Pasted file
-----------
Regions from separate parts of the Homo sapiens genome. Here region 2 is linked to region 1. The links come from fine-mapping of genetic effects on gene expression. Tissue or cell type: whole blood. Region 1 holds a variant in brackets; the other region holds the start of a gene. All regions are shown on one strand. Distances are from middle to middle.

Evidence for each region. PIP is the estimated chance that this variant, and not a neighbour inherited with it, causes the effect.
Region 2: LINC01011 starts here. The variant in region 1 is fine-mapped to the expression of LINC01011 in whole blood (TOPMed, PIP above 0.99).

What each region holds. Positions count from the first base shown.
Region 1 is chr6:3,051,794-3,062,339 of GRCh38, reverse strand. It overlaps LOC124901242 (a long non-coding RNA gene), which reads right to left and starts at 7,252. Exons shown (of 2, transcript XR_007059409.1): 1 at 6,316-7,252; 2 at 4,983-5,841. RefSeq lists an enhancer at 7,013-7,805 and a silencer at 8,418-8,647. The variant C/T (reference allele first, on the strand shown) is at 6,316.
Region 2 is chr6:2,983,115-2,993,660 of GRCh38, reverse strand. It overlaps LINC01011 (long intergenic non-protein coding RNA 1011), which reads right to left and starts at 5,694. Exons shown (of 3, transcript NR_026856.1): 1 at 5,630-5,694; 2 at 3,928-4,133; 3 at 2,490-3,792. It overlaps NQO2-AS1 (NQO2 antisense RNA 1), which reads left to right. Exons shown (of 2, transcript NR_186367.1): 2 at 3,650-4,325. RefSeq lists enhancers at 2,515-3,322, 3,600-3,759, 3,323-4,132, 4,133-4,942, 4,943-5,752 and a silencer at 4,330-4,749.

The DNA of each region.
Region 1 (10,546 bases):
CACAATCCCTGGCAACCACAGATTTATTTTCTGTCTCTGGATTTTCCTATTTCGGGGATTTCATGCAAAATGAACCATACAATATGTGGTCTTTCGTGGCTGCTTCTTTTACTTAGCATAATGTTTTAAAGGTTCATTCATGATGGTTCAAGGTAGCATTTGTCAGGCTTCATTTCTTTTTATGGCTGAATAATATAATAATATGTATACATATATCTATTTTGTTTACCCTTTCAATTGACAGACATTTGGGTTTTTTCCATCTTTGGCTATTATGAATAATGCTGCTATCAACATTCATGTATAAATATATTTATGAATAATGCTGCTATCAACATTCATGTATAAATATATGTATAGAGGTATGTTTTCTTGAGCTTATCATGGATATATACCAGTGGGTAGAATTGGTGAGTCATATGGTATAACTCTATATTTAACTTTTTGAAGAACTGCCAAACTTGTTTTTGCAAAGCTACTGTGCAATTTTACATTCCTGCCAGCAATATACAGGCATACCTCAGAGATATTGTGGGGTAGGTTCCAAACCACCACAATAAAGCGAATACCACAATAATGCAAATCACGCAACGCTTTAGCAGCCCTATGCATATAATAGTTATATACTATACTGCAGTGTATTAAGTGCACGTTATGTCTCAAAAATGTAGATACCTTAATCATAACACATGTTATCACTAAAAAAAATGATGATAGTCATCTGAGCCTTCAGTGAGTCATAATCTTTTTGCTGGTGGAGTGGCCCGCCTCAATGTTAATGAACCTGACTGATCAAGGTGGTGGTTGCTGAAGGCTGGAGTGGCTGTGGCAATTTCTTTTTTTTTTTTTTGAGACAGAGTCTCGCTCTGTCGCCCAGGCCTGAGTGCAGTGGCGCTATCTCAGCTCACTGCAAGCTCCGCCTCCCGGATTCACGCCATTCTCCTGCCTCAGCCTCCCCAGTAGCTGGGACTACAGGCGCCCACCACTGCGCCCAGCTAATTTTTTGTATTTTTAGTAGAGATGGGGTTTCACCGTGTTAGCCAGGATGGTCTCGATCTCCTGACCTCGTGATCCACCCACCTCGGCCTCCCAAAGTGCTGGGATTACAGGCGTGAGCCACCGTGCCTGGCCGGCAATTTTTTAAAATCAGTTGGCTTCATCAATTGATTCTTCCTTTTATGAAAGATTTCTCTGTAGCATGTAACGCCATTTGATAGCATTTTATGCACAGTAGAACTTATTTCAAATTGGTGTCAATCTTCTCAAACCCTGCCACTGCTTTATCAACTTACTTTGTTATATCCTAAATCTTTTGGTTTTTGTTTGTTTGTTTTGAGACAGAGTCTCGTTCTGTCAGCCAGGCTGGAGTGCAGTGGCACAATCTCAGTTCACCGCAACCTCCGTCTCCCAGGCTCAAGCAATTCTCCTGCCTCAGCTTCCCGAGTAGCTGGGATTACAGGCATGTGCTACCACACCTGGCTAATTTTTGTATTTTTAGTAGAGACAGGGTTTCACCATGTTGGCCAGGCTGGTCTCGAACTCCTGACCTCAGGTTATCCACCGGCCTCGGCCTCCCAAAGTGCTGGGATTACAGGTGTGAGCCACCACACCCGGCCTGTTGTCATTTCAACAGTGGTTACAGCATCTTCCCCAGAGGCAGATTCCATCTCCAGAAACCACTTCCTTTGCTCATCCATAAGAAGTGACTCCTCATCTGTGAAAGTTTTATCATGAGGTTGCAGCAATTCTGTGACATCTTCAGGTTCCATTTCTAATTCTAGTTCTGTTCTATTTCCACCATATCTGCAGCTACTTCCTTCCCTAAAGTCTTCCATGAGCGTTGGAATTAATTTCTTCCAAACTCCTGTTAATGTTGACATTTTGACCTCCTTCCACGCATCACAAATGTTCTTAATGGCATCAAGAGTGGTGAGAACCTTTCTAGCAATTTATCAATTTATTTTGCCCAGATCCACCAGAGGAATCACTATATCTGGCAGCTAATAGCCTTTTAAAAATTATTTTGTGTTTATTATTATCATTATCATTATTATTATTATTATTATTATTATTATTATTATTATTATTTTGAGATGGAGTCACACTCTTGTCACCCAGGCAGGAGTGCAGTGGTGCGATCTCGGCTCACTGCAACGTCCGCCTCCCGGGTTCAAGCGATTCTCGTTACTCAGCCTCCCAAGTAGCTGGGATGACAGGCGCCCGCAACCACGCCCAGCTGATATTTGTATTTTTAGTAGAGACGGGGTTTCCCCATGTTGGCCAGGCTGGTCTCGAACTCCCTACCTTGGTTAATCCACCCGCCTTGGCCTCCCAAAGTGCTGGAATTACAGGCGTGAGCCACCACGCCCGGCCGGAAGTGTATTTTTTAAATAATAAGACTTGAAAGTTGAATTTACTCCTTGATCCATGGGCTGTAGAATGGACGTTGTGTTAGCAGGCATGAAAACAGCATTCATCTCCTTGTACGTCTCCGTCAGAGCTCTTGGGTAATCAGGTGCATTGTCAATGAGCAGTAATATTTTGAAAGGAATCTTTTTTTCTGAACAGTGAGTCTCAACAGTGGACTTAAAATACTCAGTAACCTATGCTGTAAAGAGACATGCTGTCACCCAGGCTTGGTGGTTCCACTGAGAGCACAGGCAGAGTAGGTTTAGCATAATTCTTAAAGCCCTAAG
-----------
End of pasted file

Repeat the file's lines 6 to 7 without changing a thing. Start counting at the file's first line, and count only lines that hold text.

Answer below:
Region 2 is chr6:2,983,115-2,993,660 of GRCh38, reverse strand. It overlaps LINC01011 (long intergenic non-protein coding RNA 1011), which reads right to left and starts at 5,694. Exons shown (of 3, transcript NR_026856.1): 1 at 5,630-5,694; 2 at 3,928-4,133; 3 at 2,490-3,792. It overlaps NQO2-AS1 (NQO2 antisense RNA 1), which reads left to right. Exons shown (of 2, transcript NR_186367.1): 2 at 3,650-4,325. RefSeq lists enhancers at 2,515-3,322, 3,600-3,759, 3,323-4,132, 4,133-4,942, 4,943-5,752 and a silencer at 4,330-4,749.

The DNA of each region.